Rainer Werner Fassbinder (31 May 1945 – 10 June 1982) was a (West) German film director, screenwriter, dramatist and actor. A premier representative of the New German Cinema, Fassbinder distilled elements of his sources — Brechtian theatrics, Artaud, the Hollywood melodramas, classical narrative, and a gay sensibility.
He maintained a frenetic pace in film-making. In a professional career that lasted less than fifteen years, Fassbinder completed 35 feature length films; two television film series; three short films; four video productions; twenty-four stage plays and four radio plays; and 36 acting roles in his own and others’ films. He also worked as an actor (film and theater), author, cameraman, composer, designer, editor, producer and theater manager.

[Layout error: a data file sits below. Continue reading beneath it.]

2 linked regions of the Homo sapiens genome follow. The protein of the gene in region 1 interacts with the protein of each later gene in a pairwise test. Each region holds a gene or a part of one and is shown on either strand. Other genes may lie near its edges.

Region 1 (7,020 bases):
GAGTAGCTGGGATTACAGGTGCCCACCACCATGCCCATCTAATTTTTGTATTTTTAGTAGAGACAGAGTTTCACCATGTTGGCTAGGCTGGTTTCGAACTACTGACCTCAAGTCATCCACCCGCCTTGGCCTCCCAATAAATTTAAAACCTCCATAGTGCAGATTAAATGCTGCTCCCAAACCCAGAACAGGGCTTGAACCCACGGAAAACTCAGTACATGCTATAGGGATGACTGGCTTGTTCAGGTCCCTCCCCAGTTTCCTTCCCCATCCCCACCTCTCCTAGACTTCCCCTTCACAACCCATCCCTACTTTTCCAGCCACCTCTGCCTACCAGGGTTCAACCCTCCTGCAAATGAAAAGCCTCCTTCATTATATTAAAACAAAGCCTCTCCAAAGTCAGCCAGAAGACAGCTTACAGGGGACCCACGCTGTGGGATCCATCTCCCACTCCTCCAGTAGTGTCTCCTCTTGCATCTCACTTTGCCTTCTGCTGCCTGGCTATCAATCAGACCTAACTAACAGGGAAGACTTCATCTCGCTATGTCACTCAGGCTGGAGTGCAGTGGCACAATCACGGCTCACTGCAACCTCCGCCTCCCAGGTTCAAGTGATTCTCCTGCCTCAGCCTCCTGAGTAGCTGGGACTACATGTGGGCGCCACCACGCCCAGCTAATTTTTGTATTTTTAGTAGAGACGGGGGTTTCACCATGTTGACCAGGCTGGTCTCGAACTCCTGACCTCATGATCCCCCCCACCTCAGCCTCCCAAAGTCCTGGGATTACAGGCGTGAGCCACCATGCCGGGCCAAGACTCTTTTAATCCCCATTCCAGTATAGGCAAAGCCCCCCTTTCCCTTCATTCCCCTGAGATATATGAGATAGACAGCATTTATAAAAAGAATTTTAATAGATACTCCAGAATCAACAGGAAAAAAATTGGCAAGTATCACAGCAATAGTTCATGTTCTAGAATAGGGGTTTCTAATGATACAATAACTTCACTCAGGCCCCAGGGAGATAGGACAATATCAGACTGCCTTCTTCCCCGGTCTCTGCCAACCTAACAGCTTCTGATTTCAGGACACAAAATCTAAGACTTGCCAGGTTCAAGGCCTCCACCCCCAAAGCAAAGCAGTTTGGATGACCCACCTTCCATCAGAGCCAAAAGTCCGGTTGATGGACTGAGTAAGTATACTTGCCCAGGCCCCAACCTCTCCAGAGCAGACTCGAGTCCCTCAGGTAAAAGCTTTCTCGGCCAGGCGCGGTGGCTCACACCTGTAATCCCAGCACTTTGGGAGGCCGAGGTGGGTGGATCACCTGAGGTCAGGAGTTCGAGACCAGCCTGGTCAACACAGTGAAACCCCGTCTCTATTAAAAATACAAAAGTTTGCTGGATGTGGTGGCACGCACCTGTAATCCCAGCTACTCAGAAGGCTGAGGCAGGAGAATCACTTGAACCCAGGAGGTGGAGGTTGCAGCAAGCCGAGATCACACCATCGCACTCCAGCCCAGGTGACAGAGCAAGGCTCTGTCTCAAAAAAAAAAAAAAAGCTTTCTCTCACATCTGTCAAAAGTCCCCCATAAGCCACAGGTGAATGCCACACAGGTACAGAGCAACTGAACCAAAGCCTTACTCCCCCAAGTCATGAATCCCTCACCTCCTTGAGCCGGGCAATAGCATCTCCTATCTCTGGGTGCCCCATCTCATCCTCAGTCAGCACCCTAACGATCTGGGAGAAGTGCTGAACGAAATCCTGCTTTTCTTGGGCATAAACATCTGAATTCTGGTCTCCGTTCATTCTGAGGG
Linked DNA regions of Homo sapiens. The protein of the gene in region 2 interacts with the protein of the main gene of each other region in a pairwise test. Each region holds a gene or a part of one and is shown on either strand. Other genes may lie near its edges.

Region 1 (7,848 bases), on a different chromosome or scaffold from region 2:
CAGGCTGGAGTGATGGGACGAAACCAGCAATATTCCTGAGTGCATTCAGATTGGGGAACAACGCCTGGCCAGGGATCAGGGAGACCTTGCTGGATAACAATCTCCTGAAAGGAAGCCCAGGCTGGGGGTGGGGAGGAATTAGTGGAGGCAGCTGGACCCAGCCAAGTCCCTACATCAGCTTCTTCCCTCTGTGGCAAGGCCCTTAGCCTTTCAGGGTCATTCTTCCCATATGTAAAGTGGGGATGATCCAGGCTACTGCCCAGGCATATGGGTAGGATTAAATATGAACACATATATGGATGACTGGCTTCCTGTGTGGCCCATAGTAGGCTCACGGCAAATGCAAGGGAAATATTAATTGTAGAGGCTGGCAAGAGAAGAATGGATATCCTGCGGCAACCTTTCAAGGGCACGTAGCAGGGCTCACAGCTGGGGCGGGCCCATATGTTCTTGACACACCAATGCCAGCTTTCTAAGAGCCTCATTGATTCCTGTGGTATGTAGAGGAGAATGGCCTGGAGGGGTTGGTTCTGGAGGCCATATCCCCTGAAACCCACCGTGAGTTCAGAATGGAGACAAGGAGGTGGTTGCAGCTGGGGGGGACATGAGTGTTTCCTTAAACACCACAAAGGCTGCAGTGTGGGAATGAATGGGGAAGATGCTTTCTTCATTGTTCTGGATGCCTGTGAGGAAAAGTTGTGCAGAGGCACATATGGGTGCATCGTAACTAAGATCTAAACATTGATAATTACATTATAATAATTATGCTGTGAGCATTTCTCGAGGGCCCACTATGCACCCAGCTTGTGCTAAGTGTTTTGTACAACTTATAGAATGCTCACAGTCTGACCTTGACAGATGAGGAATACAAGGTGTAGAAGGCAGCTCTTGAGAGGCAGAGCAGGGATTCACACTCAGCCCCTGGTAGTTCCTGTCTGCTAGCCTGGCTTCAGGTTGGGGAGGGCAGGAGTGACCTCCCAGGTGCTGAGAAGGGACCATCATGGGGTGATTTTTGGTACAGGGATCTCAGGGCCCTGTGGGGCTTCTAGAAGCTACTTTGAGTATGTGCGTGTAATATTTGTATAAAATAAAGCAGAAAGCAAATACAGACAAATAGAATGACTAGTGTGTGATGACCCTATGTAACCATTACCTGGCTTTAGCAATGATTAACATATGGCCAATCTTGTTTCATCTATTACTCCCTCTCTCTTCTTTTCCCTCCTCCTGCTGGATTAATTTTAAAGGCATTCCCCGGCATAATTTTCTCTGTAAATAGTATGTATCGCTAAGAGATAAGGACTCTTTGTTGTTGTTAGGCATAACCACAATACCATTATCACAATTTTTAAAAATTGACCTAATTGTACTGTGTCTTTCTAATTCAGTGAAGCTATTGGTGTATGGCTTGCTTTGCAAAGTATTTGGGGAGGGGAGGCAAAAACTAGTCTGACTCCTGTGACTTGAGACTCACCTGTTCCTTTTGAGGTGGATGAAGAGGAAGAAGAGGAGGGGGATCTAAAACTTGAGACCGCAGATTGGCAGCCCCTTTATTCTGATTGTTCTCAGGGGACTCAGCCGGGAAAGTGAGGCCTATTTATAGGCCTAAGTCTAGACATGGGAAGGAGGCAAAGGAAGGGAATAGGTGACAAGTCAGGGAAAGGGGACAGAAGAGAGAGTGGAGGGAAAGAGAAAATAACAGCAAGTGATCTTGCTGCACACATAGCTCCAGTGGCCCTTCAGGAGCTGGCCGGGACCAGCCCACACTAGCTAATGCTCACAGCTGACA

Underlying Fassbinder's work was a strong provocative current. His phenomenal creative energy when working were in violent contrast with a wild, self-destructive libertinism that earned him a reputation as the enfant terrible of the New German Cinema, as well as being its central figure. He had tortured personal relationships with the actors and technicians around him who formed a surrogate family. However, his pictures demonstrate his deep sensitivity to social outsiders and his hatred of institutionalized violence. He ruthlessly attacked both German bourgeois society and the larger limitations of humanity.